(Source: ephemeralol)

You were my cup of tea,
I drink coffee now.

(via ispysj)

(Source: eric-khach)

(Source: weheartit.com)



Artist Collaborates with 2-Year-Old Daughter and Creates Works of Art

Oh my god this is fucking amazing


  • Carta a Diego Rivera desde el hospital

Sr. mío Don Diego:
Escribo esto desde el cuarto de un hospital y en la antesala del quirófano. Intentan apresurame pero yo estoy resuelta a terminar ésta carta, no quiero dejar nada a medias y menos ahora que sé lo que planean, quieren herirme el orgullo cortándome una pata… Cuando me dijeron que habrían de amputarme la pierna no me afectó como todos creían, NO, yo ya era una mujer incompleta cuando le perdí, otra vez, por enésima vez quizás y aún así sobreviví.

No me aterra el dolor y lo sabes, es casi una condición inmanente a mi ser, aunque sí te confieso que sufrí, y sufrí mucho, la vez, todas las veces que me pusiste el cuerno…nó sólo con mi hermana sino con otras tantas mujeres…¿Cómo cayeron en tus enredos? Tú piensas que me encabroné por lo de Cristina pero hoy he de confesarte que no fue por ella, fue por ti y por mi, primero por mi porque nunca he podido entender ¿qué buscabas, qué buscas, qué te dan y qué te dieron ellas que yo no te di? Por que no nos hagamos pendejos Diego, yo todo lo humanamente posible te lo di y lo sabemos, ahora bien, cómo carajos le haces para conquistar a tanta mujer si estás tan feo hijo de la chingada…

Bueno el motivo de esta carta no es para reprocharte más de lo que ya nos hemos reprochado en esta y quién sabe cuántas pinches vidas más, es sólo que van a cortarme una pierna (al fin se salió con la suya la condenada)… Te dije que yo ya me hacía incompleta de tiempo atrás, pero ¿qué puta necesidad de que la gente lo supiera? Y ahora ya ves, mi fragmentación estará a la vista de todos, de ti… Por eso antes que te vayan con el chisme te lo digo yo “personalmente”, disculpa que no me pare en tu casa para decírtelo de frente pero en éstas instancias y condiciones ya no me han dejado salir de la habitación ni para ir al baño. No pretendo causarte lástima, a ti ni a nadie, tampoco quiero que te sientas culpable de nada, te escribo para decirte que te libero de mí, vamos, te “amputo” de mi, sé feliz y no me busques jamás. No quiero volver a saber de ti ni que tú sepas de mí, si de algo quiero tener el gusto antes de morir es de no volver a ver tu horrible y bastarda cara de malnacido rondar por mi jardín.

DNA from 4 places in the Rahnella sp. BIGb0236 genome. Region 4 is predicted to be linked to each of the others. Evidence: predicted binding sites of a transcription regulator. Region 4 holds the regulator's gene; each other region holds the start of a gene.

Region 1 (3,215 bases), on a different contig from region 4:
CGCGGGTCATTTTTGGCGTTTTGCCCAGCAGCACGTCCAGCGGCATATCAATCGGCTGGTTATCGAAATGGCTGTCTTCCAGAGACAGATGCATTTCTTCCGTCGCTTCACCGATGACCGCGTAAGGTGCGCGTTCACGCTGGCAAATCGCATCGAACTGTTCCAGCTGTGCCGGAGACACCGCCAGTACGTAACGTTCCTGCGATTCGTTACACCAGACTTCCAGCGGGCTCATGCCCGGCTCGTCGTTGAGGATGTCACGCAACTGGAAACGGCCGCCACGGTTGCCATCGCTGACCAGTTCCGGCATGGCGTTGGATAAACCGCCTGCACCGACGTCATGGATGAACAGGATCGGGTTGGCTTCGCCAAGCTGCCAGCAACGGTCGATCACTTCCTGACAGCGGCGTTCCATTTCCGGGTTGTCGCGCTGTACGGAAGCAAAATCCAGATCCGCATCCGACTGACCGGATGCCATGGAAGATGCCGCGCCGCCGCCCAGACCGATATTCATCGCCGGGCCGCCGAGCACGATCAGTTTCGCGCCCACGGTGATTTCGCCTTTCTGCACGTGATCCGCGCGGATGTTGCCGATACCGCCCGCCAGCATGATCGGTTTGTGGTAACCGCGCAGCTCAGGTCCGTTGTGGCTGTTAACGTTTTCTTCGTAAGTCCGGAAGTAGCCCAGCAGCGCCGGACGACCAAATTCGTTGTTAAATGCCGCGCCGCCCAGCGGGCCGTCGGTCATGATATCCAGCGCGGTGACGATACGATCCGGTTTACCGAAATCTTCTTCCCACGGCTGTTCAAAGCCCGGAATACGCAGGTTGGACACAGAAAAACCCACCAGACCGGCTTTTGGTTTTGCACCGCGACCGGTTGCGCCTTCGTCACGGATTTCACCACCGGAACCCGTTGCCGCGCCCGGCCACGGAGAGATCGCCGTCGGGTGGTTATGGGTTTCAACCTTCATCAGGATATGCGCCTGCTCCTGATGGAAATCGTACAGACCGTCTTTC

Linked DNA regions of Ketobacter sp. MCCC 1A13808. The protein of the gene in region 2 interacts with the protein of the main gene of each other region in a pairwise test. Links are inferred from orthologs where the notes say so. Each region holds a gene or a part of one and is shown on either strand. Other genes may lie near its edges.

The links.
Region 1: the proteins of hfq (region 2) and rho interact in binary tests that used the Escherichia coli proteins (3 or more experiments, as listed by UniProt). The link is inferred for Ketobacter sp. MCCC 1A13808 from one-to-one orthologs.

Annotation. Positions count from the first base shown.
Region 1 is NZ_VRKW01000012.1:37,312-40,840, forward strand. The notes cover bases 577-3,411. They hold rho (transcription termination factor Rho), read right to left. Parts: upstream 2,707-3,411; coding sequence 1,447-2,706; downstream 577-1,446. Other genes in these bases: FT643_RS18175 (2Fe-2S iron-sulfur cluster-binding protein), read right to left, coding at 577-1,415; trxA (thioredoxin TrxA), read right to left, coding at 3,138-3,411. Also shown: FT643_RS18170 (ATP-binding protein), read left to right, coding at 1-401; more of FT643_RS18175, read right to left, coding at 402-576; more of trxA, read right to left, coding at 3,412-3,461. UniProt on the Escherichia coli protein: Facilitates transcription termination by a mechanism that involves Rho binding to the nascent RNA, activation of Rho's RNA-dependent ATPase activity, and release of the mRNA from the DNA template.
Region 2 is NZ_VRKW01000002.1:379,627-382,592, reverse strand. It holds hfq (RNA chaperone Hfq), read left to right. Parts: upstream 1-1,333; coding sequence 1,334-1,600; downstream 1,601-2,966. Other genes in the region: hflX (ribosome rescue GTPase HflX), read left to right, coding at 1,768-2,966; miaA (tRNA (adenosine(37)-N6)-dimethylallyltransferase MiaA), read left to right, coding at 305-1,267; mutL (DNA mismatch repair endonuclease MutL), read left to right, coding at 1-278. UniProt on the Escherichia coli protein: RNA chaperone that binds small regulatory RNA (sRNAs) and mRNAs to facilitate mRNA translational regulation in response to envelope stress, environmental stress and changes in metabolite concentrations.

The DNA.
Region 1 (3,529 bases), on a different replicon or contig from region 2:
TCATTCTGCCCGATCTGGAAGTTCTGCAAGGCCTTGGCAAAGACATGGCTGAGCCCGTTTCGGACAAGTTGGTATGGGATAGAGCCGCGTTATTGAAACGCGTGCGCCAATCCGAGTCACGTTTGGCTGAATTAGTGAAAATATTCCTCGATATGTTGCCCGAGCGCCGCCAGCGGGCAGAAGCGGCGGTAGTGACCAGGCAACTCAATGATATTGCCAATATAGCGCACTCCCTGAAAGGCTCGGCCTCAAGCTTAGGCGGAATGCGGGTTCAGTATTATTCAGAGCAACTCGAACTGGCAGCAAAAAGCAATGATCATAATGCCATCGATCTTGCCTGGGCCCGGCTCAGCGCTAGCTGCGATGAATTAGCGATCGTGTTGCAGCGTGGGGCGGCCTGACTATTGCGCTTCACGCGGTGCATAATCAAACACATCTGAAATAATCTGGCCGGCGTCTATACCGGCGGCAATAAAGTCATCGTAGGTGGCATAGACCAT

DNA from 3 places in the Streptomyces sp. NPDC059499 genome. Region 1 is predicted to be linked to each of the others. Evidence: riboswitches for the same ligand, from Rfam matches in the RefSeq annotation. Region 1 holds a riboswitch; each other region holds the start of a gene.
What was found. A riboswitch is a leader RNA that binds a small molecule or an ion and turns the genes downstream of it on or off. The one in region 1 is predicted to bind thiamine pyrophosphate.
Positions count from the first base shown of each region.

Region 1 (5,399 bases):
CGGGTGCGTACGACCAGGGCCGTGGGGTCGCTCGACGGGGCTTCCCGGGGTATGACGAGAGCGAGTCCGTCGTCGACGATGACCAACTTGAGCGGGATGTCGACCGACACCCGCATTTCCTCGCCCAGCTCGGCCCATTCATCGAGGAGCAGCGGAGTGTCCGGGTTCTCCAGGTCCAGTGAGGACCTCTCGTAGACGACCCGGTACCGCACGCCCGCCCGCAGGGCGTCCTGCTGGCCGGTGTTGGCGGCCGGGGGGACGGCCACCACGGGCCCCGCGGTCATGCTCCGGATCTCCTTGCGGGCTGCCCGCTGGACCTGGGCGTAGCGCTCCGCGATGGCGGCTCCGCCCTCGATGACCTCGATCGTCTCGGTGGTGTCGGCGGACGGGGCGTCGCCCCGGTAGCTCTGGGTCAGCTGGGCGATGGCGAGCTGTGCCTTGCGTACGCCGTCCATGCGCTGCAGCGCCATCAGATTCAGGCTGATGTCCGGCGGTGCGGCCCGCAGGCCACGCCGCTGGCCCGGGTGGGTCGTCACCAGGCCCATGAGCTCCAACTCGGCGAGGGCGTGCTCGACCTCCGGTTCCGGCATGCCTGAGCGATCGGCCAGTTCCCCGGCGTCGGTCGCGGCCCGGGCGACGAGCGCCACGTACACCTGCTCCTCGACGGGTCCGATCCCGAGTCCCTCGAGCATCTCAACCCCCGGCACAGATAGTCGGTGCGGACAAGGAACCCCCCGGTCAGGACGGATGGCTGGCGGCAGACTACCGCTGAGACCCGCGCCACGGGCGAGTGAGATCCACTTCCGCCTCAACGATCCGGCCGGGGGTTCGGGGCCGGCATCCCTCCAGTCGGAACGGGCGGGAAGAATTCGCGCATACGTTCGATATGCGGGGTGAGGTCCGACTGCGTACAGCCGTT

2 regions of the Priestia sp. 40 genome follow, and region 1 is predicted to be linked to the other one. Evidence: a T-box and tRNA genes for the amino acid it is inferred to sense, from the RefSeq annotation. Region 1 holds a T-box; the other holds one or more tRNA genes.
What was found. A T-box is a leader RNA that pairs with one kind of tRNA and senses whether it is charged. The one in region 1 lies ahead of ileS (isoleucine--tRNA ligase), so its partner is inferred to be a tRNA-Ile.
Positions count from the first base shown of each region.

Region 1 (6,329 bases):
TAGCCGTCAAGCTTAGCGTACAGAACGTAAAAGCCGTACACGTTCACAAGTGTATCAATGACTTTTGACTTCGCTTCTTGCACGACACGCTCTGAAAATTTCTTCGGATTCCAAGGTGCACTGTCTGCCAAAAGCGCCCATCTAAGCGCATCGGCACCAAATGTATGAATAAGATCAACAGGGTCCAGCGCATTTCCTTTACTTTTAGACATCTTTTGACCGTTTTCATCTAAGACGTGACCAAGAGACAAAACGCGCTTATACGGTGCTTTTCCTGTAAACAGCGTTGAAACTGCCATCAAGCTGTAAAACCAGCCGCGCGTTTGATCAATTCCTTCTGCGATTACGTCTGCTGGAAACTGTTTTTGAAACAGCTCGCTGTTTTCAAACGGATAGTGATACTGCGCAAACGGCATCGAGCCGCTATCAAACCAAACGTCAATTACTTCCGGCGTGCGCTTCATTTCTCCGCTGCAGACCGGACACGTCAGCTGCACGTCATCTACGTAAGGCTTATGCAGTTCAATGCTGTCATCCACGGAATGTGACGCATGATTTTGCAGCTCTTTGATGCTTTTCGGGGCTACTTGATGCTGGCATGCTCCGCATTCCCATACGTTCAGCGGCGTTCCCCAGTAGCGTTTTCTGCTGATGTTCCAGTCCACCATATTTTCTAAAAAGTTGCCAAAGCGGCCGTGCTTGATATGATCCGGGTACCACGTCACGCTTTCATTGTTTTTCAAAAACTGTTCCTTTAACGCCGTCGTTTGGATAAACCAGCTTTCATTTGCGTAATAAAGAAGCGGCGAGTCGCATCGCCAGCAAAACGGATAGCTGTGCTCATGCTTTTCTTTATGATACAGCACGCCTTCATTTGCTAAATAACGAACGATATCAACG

Es todo, ya puedo ir tranquila a que me mochen en paz.
Se despide quien le ama con vehemente locura,
Su Frida.
(Carta vista en este blog)

(Source: insaniescreed)


Literature meme [4/4] tropes

↳ three act

The three-act structure is a model used in writing, including screenwriting, and in evaluating modern storytelling that divides a fictional narrative into three parts, often called the Setup, the Confrontation and the Resolution. (x)

(Source: katerinvaca)



Today, I bought this book (for my sister, lets clarify that now ‘cause the only way I’m going anywhere near sperm is if I fall into a vat of it):














Sign Language Interpreter at Planned Parenthood Shares Heartbreaking Story of Having to Interpret Abortion

I was eighteen when I took a job as a sign language interpreter at Planned Parenthood. I was raised Roman Catholic, but I was Catholic in the same way that Olive Garden is an authentic Italian restaurant: just because you throw some fancy words on the menu doesn’t make it genuine.

For me, abortion was not a choice that I would make personally, but the way I saw it, who was I to judge another woman for having one? I didn’t know her life. I didn’t know her circumstances, and I had prided myself my whole life on not judging people without knowing their full story.